6 Thoughts for Valentine’s Day

Valentine’s Day: “A Pink Holiday”

Red hearts, pink ribbons, candy packaged in purple, “angels” suspended in fluffy and blue clouds, among other sweet things that feel “good”  – to the soul eager for “cute happenings” – are just some of the elements of Valentine’s Day.
Every February 14th  – the day of St. Valentine in the West – is celebrated with great fast, and this “holiday” had penetrated so deeply into the mind of modern man, for if you ask what greater holiday is to be celebrate in February, you are been answered without hesitation: Valentine’s Day! This day becoming a clear marking on the twisted map of consumerism.

Valentine’s day – a business under the mask of a “holiday”

Absolutely all traders are trying to profit from this; in fact, this commercial love lasts only for a day. A day in which most business are trying hard to give “deals”: a bouquet of flowers – 40 dollars, a puffy heart – only for few dollar, a candle shaped as a heart to burn just for one hour – few dollars. Everything that you may want… ceramic vases, underwear, monkeys, jewelry, books, and why not, slippers and bath towels so naturally, as long as there is a demand, these toys will continue to sell.
All like in the real story of the Tower of Babel…

Valentine’s Day – the invasion of red hearts

Almost all the products that vendors offer for the so-called day of love, have at least one red heart. Obviously, these offers are designed for every budget, so that anyone by spending a small or great amount, may get into the “spirit” of the American celebration of St. Valentine. 

Valentine’s Day – Origin!

The Valentine’s Day has its origins in the tradition of ancient Rome, when festivities were organized on February 15, in the honor of the pagan gods Juno and Pan. Because it was also a celebration of fertility, the pagan practice required that the unmarried young girls may write love notes, and these messages were placed in a basket for the boys to extract one randomly. According to that tradition, the participants were obliged to court primarily the one “elected” based on the message written on that note, and of course, this started all sorts of stories…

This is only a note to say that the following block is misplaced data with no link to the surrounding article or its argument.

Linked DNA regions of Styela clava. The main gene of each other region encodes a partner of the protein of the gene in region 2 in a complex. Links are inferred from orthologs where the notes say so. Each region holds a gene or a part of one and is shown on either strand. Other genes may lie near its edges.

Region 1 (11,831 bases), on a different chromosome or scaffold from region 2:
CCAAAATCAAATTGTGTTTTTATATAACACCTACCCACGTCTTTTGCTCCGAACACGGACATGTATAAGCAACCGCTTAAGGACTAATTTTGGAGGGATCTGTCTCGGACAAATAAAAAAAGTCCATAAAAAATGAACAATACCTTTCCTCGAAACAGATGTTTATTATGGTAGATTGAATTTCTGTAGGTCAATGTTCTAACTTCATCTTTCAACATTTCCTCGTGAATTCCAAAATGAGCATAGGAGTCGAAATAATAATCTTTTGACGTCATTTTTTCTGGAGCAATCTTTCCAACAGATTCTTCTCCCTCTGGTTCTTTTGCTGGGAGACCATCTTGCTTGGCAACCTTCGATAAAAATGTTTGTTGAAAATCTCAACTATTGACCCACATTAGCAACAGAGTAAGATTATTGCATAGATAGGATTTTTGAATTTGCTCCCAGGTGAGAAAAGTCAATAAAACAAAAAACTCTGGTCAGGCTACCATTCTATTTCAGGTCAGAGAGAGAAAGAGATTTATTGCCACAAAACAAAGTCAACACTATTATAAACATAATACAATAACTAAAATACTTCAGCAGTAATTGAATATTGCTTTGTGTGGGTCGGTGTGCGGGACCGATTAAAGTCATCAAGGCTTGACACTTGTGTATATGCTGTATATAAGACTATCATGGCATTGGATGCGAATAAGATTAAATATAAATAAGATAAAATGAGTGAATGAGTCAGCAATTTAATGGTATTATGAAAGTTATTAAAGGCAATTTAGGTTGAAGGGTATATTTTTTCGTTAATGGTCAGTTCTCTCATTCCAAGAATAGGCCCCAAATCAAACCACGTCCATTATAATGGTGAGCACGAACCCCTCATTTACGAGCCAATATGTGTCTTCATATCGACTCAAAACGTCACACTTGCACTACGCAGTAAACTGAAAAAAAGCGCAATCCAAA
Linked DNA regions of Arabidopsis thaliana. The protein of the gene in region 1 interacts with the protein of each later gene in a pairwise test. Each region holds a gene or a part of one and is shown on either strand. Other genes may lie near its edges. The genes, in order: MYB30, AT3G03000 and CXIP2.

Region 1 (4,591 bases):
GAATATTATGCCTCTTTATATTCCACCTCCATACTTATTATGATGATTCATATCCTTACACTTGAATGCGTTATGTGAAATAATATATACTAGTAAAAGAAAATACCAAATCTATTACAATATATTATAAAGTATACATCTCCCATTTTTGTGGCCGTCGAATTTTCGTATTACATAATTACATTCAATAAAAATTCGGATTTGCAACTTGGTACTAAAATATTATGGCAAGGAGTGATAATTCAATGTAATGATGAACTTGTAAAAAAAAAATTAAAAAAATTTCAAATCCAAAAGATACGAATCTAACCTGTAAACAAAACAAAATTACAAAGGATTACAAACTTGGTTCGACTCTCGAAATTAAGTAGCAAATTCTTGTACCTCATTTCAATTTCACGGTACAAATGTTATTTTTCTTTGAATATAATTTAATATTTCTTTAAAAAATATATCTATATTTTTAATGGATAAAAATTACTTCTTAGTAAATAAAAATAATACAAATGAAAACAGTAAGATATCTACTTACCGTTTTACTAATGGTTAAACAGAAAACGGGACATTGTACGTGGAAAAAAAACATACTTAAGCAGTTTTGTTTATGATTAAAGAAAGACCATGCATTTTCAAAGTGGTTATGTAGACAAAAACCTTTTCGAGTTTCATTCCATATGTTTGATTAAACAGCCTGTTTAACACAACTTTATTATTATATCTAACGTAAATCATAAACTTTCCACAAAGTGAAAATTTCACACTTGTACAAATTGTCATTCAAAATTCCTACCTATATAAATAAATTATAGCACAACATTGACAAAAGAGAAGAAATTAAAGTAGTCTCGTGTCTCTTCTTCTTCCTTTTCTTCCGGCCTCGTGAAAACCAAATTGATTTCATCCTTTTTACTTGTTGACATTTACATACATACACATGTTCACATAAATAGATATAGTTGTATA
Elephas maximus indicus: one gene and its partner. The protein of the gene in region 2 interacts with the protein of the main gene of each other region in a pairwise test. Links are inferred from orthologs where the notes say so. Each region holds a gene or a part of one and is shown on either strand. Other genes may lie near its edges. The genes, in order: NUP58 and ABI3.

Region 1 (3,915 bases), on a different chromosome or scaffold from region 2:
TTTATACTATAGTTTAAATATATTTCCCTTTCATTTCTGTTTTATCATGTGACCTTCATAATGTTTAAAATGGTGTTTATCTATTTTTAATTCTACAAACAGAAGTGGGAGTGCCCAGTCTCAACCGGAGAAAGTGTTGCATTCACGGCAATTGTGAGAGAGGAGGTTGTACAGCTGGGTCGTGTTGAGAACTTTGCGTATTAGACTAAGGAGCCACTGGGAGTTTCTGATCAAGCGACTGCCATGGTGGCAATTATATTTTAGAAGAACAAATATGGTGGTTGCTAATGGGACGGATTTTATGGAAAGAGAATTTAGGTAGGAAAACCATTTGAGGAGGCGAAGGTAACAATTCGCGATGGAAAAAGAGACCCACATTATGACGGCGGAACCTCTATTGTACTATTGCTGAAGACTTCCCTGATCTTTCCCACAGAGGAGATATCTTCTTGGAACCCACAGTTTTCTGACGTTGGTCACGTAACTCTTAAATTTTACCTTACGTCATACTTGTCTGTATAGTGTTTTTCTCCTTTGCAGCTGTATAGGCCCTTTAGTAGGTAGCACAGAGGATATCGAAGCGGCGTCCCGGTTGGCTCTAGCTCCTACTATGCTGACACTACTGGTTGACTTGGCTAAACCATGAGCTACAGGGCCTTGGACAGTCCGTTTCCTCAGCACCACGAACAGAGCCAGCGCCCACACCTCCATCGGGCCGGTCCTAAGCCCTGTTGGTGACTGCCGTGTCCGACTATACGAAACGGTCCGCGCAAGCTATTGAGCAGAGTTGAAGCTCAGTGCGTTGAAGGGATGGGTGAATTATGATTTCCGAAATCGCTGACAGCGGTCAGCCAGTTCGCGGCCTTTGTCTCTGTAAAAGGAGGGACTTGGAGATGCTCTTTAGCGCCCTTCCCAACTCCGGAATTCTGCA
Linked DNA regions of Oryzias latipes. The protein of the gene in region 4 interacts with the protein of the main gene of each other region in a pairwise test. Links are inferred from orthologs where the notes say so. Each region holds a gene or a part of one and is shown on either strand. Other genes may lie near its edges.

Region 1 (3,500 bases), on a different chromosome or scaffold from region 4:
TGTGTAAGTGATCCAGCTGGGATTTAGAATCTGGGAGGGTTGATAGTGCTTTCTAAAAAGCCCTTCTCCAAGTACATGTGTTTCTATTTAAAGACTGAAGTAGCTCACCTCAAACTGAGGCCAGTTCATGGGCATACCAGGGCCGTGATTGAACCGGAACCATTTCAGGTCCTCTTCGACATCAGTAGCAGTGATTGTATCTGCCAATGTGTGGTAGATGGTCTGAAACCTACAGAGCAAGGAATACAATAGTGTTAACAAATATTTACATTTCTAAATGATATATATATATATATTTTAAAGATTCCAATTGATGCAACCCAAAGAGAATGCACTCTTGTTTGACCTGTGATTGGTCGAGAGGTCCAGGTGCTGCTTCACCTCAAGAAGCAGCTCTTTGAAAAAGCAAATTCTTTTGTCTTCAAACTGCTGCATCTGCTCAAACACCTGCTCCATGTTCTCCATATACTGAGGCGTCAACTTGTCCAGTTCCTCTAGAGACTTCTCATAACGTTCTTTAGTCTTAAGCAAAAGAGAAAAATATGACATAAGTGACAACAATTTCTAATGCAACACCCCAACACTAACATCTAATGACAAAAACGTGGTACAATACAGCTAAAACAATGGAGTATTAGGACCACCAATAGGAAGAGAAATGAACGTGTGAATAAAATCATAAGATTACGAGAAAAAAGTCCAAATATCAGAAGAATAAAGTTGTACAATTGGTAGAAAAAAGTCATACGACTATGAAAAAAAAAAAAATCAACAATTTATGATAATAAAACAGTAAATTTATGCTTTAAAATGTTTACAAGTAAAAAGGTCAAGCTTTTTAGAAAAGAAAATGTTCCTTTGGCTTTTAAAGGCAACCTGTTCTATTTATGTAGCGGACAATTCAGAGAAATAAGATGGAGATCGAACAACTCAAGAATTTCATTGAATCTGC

Valentine’s day was also called long ago, the Birds Wedding Day, because it was thought that the birds choose their mate on this very day.
With time, these pagan Roman habits acquired a Christian character becoming falsely a celebration of fertility attributed to St Valentine.

Be my Valentine?!

The day of Saint Valentine, the “patron of lovers”, had lost its meaning in legends and the history of the Roman Empire. Today, the Catholic Church recognizes at least three different saints all martyred, called Valentine or Valentinus, but not on this day.
One legend says that Valentine was a priest who served the III-rd century in Rome. When Emperor Claudius the II-nd decided that unmarried men were better soldiers than those with wives and families, outlawed marriage for young people. The Emperor wanted to form a “real team” of unmarried men as potential soldiers. Valentine, realizing the injustice of this decree, continued to officiate marriages for young lovers in secret. When his work was discovered, the king sentenced him to death. Other traditions say that Valentine was killed for attempting to help Christians to escape from the terrible prisons where Christians were beaten and tortured.